Allowing yourself to be open to communications builds a language between you and the elementals. When I respond with action, like going to check the chicks, the elementals learn that I am receptive, reliable and consistent in my behavior and they are more likely to communicate further.

I don’t have a step-by-step plan. Instead I engage in an informal and light hearted process of listening to guidance and then I follow it. I open myself to seeing what is beyond first glance.


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Whether it be an animal, a crop, an elemental or even a neighbor, the actions we take are similar. We develop a language of trust and reliability.

Steiner recognized the focal point a farm’s matriarchal cow provides. When we began our farm 20 years ago, our first cow, an untamed jersey-brown Swiss, was filled with fear and anxiety. My husband and I knew nothing about cows and she knew nothing about humans. I couldn’t imagine how we would enter into a true partnership with her.

Nonetheless, we started in, offering kindness. In every interaction, we represented ourselves as beings of integrity. When she showed fear, we reflected love back to her. Our behavior was consistent and reliable.

This was a good start, but weeks later she remained a bundle of nerves. We were still thinking like humans and that kept a distance between us.

To communicate with her, we needed to think like a cow.

One morning my husband took a lawn chair up into her field where he spent a few hours casually reading a novel, not acknowledging one bit her presence across the field.

Cows have a subtle curiosity and a man in a chair was more than she could ignore. From a hundred yards away, she stared. Then, over the next few hours, eating grass the whole way, she slowly inched her way closer. When she was 40 feet away, he closed the book and left.

The next morning he set himself again in the field. This time she started the day a mere 60 feet from him. She slowly made her way, bite by bite. By noon she was standing calmly behind him where she extended her nose and gave his back a thorough sniffing.

This didn’t happen overnight. She learned, at her speed, we were reliable, consistent, and we saw the goodness in her.

Over the next few months her eyes softened. While we hand-milked, she responsibly did her part to keep us safe. She let go of the wariness; she developed her own will and fulfilled her destiny by becoming a vital loving being. Wherever she stood, that was the center of the farm.


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Most people are unaware of the possibility of a relationship with the elementals, and so they ignore them. When we act in ignorance, the opportunity of our shared evolution is lost to all of us.

At first when I thought about our cow, my thoughts were bland. She was an enigma to me and I did not see her as remarkable. Yet every day my husband and I did something that drew us into relationship. We saw that she thrived on consistency, punctuality, sameness, and eventually she responded to kindness. We gave her that, robed in love. Over time, we all were changed by the process of falling in love.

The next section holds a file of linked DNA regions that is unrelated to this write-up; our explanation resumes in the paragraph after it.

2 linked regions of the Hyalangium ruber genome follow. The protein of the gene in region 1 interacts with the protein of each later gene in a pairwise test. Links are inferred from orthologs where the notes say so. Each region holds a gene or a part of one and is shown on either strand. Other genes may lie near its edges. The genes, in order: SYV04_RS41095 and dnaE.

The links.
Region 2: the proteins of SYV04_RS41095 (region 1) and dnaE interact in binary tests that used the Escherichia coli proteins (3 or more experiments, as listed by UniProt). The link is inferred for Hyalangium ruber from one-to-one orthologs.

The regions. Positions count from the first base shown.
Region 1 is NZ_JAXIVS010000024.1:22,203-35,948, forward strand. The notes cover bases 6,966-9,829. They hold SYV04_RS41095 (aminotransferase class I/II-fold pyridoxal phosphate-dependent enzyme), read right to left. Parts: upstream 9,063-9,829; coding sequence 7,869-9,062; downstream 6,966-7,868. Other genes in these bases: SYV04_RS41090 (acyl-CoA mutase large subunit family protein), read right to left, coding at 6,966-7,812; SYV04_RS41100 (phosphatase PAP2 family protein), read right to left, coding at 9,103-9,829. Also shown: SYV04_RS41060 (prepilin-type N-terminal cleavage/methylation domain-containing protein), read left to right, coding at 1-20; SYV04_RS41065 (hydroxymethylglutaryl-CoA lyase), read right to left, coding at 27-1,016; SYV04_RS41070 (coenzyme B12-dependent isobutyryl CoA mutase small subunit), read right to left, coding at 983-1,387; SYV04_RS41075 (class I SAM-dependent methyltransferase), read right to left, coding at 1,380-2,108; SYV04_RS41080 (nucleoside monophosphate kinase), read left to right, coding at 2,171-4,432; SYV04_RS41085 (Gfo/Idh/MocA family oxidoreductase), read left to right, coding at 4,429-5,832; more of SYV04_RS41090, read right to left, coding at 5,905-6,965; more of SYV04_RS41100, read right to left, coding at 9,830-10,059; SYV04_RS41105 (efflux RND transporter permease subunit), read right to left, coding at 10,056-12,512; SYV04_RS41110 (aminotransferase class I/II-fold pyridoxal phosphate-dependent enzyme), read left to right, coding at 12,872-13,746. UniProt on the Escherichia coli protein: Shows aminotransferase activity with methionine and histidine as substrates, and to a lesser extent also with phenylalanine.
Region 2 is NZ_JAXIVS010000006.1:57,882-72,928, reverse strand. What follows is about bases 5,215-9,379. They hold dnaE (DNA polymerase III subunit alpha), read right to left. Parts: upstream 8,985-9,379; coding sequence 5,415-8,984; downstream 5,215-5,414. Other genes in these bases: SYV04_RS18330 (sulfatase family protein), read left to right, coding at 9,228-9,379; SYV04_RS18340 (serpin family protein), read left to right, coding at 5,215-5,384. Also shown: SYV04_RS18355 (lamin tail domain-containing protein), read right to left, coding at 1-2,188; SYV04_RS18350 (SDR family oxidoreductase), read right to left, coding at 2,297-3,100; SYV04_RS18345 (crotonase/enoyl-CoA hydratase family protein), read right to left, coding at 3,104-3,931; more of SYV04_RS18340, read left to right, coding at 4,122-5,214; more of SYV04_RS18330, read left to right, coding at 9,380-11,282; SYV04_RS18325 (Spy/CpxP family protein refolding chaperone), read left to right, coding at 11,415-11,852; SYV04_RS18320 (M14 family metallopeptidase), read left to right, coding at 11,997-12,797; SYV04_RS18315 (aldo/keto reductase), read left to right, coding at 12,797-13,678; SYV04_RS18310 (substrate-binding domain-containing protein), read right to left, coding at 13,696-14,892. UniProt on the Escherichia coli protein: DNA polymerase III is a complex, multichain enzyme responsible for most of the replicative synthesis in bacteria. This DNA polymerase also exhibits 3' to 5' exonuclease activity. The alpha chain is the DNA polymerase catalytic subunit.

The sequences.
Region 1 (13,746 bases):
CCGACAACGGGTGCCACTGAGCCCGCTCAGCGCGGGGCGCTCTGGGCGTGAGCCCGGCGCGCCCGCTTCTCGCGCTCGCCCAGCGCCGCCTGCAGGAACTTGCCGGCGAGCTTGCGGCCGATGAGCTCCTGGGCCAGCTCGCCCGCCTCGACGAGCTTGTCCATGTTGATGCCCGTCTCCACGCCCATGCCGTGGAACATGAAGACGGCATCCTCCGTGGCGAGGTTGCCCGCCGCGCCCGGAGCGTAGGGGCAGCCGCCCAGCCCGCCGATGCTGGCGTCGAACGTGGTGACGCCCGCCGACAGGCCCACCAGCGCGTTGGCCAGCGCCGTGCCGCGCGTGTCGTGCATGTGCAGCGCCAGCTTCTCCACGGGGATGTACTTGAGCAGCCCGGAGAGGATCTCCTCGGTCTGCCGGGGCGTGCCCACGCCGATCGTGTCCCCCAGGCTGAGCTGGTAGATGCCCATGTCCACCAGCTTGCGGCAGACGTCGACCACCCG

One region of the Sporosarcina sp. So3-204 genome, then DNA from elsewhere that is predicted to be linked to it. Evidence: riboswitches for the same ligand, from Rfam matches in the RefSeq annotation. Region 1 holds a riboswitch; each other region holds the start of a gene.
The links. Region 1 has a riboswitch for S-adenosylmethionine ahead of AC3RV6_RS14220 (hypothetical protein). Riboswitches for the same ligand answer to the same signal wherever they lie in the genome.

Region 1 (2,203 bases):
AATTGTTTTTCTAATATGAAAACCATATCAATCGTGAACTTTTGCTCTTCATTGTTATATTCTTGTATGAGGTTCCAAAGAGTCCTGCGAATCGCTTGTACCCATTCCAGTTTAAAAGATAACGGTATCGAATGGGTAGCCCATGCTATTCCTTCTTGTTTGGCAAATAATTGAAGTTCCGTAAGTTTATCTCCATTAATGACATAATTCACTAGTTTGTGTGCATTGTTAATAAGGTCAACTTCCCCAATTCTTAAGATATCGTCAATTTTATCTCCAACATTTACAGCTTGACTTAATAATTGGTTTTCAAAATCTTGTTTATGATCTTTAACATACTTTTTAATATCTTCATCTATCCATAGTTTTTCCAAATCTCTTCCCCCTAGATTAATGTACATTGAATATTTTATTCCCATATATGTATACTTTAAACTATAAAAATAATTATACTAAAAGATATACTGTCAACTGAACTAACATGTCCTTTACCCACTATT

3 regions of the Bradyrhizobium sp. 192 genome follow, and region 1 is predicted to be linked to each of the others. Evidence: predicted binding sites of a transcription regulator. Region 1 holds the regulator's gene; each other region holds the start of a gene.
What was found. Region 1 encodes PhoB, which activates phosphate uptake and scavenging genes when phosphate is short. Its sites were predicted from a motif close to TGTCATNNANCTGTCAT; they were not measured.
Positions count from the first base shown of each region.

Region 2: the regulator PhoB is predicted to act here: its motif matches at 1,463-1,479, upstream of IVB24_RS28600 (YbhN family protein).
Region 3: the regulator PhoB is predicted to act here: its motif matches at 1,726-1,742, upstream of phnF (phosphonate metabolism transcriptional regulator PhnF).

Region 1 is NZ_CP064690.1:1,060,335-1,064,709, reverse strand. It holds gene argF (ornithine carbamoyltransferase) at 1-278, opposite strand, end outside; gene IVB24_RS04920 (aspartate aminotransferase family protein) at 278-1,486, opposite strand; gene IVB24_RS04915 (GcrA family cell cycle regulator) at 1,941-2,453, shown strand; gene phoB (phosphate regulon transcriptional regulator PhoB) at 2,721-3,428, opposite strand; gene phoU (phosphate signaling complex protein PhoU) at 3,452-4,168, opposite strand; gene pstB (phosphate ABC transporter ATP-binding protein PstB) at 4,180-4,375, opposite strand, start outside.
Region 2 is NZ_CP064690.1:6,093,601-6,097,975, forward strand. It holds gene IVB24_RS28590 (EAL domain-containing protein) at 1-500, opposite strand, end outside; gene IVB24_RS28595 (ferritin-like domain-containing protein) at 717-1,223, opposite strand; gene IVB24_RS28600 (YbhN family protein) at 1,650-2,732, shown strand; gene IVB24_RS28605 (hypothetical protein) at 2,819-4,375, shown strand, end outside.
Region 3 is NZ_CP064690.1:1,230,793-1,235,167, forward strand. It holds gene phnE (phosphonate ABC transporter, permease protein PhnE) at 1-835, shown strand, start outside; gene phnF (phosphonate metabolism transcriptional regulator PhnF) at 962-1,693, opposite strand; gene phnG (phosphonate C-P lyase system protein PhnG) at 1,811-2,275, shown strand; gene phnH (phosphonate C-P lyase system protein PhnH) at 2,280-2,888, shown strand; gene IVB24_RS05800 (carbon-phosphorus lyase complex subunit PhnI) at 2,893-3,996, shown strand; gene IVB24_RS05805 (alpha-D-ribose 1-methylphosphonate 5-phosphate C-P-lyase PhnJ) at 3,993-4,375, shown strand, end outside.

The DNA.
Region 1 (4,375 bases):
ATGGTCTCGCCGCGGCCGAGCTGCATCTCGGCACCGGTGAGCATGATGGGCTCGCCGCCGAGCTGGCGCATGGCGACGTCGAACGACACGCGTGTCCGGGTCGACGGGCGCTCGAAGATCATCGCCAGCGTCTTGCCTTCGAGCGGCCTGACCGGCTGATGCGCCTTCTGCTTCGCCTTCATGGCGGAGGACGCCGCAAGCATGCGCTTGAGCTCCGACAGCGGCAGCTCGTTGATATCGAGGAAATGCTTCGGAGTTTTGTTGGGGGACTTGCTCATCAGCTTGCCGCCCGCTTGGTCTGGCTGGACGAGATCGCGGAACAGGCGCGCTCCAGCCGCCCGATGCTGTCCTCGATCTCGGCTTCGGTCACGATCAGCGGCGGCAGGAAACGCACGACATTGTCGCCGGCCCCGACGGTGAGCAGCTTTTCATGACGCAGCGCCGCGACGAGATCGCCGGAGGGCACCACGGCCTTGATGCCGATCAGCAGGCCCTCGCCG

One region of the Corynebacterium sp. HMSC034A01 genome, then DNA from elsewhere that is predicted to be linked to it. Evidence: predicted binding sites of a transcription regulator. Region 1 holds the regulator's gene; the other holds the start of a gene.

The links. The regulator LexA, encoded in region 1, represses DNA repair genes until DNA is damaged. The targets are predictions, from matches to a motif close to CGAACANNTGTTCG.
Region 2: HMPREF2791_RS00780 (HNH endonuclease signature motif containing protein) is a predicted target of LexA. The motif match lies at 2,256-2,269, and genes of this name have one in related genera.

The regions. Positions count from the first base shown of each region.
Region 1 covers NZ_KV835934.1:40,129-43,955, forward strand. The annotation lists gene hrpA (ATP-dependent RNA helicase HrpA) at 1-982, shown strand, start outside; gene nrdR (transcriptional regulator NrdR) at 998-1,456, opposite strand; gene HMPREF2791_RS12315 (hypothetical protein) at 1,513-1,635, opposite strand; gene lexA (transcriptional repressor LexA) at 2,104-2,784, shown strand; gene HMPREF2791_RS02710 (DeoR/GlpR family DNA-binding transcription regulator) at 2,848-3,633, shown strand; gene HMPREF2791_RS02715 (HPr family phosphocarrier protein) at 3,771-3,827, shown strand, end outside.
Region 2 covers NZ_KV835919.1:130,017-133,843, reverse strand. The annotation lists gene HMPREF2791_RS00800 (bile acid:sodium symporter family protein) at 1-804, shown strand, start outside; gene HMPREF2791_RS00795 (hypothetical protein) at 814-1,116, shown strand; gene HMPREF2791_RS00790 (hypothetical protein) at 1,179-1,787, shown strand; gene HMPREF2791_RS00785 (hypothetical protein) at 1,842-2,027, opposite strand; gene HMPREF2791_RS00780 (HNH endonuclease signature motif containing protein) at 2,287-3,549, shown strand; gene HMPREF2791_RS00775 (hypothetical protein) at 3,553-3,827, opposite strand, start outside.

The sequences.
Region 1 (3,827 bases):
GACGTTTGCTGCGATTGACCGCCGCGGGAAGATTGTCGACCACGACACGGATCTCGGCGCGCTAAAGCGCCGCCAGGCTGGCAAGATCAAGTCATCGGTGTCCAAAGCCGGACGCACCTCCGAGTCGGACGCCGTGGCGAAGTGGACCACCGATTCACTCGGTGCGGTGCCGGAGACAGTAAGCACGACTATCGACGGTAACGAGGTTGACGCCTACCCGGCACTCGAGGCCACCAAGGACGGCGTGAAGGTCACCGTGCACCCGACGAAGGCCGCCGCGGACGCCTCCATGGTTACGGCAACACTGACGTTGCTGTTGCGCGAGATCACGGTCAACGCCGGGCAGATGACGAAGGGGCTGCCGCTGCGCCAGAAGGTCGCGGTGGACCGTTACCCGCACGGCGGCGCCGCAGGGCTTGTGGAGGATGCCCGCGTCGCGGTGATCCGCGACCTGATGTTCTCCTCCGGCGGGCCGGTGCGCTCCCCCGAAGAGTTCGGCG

My behavior is similar with elementals. Even though they seem mostly invisible, I know they are present around me. All my actions toward them are meant to open us to trust, kindness, joy.


To help you develop your ability to interact with the elementals, I will describe how that happens for me. I know it may not be everyone’s process, but this is what I know.

I start by praying (I still do this) that we have connection and communication and that I am best able to work with them for the highest good of all. That sets the stage. Like with many things, consistency and reliability are what give entry.

In some ways it’s like remembering your dreams. The average person says, “I don’t remember my dreams.” Of course they don’t. If they don’t look at them and give them credence in any manner, the ability to remember them gets submerged. But if we catch a glimmer of one at dawn and keep looking, eventually the door to dream memory opens again. Are dreams real? Do they deliver information to me? They can’t if I don’t recognize their presence in my life.

In the morning or at night as I lay in bed with eyes closed, I watch in my mind what emerges as I am in that prayerful state. I don’t censor and I don’t even seek. I just let whatever wants to show itself to me to do that.

I believe these elemental beings communicate with us far, far more than we give credit. We often dismiss because we expect them to show up with the solidity of a kitchen table! Yet they are quite present. At first we need to open our minds to even the littlest wisps of presence that comes through. They are like tiny knocks at our doors of perception. Eventually they may become quite visible (or auditory, or feeling). For me this came incrementally.

Over time they do become more “solid.” Once I walked into our bedroom and saw, for a split-second, a helpful house spirit fluffing up the pillows. I distinctly saw him for a moment (thank you!) and then I did not.

I could doubt this and say nothing happened. If I did that, no doubt this seeing would soon stop happening. That is what I think most folks do. On the other hand, when I acknowledge and thank him for showing himself to me, over time more of this happens.

Do you experience doubt when you ask a question of a non-human? How do you trust that the tiny voice you may hear is real? At first, believe every wisp of presence that knocks at a door of perception. Actual visibility comes incrementally. We dismiss lack of solidity, yet these elemental beings are as real as we are.